Buying and Restoring a Heritage Home in Ontario

Heritage charm is calling your name. Buying and restoring a heritage home may be right up your alley if you are handy and have time (and money) on your hands. 

Aching for Adventure in Ontario’s Small Places

Summer time and the living is easy watching Sarah Richardson, hubby Alex and earnest design assistant Tommy Smythe renovate those historic Ontario heritage homes. Putting that weathered backyard barn back together with elbow grease and custom, double-height windows in Season 2 of Sarah Off the Grid got Creemore (population 1,170 thanks to the 2016 Census) on the map. 

Jumping Head First into Restoration

Sarah Richardson “jumped head first into a new project”, according to the show’s news release. Apparently so did Creemore residents, who thronged around Richardson to see the century-old Victorian restored into luxury vacation digs. Solar panels took it off the grid no less!

Big City Nearness Without the Price

Ontario’s small towns can be a pleasure. So much to do and see without the big city prices. Antique shopping, jawing with friendly neighbours over a white picket fence. It sounds like the perfect antidote to TO traffic jams and property tax pandemonium.

Not for the Budget Minded

Those red brick, storied Victorians and lakeside clapboard cottages are definitely a project waiting to happen. Just what every heritage-minded property buyer is looking for. Richardson says they’re not exactly an economical choice. The Creemore Echo reports Richardson’s folly, if you could call it that, was a labour of love, but definitely “not a good investment….” The restoration TV host took on the redesign challenge to give back to Creemore, donating house tour proceeds to a local arts and heritage group.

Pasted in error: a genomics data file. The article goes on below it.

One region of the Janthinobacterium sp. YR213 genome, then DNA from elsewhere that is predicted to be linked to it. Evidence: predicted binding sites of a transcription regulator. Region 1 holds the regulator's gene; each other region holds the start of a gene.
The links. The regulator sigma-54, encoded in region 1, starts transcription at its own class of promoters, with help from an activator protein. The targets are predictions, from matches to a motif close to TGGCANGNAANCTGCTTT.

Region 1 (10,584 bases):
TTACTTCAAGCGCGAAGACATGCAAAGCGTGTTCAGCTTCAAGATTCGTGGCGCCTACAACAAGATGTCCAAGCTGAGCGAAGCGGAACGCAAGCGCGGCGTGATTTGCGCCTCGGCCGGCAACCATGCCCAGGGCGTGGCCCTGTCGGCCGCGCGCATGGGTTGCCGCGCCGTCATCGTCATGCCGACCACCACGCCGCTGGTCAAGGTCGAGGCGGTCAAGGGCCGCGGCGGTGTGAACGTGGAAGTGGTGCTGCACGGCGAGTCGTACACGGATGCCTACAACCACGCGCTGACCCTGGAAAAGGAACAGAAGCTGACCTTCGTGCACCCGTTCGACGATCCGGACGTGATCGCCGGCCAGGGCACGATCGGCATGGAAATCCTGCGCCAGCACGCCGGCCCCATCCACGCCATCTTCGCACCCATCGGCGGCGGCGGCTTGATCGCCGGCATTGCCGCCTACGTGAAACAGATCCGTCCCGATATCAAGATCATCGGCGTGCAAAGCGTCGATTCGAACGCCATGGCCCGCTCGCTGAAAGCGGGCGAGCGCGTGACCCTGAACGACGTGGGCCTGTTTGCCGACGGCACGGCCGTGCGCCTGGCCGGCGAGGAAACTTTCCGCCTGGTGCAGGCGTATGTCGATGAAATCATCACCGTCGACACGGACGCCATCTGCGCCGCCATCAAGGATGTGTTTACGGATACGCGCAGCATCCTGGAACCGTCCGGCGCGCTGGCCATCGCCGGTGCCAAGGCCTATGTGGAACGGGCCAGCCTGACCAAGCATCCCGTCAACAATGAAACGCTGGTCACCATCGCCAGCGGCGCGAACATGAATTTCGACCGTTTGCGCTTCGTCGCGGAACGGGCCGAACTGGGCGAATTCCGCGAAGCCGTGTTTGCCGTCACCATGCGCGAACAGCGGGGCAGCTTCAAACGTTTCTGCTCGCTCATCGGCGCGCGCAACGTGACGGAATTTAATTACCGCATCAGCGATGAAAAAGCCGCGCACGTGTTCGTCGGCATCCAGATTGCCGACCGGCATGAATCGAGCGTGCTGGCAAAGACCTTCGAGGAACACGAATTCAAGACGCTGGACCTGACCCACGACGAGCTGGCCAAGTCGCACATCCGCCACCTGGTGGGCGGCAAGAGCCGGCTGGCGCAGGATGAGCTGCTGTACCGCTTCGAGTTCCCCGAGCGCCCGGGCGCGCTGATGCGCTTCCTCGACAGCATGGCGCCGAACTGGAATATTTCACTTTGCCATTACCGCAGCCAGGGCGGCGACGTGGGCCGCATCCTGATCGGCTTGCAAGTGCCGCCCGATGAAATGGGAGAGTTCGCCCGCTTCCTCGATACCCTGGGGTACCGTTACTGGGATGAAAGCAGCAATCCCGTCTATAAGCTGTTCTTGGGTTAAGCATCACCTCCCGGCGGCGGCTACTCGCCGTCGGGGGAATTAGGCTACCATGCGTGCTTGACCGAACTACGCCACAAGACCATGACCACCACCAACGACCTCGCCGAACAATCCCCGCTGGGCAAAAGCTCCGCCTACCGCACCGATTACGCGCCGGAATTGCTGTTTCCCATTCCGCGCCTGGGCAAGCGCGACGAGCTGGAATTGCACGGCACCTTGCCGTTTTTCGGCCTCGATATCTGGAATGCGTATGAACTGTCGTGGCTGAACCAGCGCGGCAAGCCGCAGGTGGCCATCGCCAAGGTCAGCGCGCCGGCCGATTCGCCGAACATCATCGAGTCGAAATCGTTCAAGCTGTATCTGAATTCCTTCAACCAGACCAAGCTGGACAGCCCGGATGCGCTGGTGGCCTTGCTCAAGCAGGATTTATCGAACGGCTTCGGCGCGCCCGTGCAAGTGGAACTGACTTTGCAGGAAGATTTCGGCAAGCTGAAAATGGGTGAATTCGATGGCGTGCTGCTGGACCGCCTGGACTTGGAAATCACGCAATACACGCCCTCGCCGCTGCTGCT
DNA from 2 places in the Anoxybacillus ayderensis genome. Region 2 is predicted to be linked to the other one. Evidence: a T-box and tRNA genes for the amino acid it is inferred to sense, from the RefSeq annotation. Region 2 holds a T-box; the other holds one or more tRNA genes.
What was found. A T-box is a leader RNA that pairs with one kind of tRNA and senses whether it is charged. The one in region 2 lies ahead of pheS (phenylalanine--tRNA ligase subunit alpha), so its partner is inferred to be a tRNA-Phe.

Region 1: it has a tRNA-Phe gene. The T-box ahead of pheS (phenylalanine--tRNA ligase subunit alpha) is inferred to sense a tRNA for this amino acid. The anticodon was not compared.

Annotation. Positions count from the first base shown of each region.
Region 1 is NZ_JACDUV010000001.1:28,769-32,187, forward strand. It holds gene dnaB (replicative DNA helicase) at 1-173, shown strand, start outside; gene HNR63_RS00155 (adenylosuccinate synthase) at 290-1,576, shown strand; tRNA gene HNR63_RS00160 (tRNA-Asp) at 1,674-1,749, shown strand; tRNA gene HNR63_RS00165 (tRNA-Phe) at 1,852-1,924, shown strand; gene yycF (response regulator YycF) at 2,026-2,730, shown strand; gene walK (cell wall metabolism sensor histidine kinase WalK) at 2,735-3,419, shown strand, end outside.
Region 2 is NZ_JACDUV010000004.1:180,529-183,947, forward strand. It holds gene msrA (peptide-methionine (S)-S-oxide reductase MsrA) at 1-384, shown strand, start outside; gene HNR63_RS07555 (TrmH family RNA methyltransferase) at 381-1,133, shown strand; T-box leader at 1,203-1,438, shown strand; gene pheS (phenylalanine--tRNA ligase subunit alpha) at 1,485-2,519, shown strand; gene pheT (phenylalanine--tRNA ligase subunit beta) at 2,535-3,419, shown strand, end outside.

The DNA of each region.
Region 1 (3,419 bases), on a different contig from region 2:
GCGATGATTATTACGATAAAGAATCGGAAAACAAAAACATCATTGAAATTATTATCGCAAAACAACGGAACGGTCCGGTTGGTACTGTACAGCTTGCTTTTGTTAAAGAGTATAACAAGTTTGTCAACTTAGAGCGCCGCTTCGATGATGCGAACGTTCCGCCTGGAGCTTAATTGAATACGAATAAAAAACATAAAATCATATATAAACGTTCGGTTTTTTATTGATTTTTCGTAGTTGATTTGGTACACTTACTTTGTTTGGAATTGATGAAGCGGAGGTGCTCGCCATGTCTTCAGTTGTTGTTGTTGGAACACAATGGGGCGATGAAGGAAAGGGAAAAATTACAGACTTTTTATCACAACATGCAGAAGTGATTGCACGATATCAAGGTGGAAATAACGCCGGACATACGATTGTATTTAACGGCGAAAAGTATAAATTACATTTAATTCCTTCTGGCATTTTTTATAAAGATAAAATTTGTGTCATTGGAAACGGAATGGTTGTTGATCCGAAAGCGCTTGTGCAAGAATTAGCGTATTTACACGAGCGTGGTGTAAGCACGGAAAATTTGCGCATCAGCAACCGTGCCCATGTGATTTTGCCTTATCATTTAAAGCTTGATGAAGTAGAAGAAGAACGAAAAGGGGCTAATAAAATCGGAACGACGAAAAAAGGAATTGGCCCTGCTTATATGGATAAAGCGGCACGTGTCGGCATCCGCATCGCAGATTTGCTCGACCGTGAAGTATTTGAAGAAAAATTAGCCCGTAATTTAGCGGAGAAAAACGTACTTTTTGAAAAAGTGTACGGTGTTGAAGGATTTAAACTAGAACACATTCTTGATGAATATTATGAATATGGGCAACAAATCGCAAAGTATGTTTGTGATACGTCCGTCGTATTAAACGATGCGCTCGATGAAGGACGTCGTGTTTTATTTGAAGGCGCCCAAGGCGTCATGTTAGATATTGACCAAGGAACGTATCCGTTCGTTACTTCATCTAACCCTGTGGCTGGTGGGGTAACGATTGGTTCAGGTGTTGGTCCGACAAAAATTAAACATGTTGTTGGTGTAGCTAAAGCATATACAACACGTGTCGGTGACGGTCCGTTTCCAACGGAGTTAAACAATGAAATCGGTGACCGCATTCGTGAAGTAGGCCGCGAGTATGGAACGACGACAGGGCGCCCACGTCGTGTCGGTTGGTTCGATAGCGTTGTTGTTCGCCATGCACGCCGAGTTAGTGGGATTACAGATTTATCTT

Making Your Money Back With Rentals

A Cobourg couple took a similarly big financial risk rebuilding The College Grand in 2018. The 1904 homestead went from a battered, vacant shell to contemporary, loft-style rental units. The grand new design features exposed brick, gas fireplaces, high ceilings and expansive gardens. What with concierge services, it’s a dream reno. 

Going Over the Top

Veteran home renovator Scott McGillivray of Buyers Bootcamp warns home buyers not to go too high end with small town finishes. By all means winterize and update old knob and tube electrical wiring, copper kitchen plumbing and newspaper or wood chip insulation, he says. Marble countertops and multi-burner gas stoves though probably won’t command the return they would in big city ‘burbs. 

Would You Have a Pool at the Lake?

Some splurges just aren’t worth it. A pool can be one of the worst wastes ever, McGillivray cautions. “The only time a pool can add value to a vacation home is when it’s completely landlocked. If you’re on a lake or beach, don’t bother.”

Buyers Beware of Heritage Restrictions

How economical is uneconomical? For budget-minded buyers, heritage homes or cottages can be a black hole of financial despair. Not the least of buyer’s worries are those reno restrictions under the Ontario Heritage Act. You could lose (or win big) three ways, if your home is: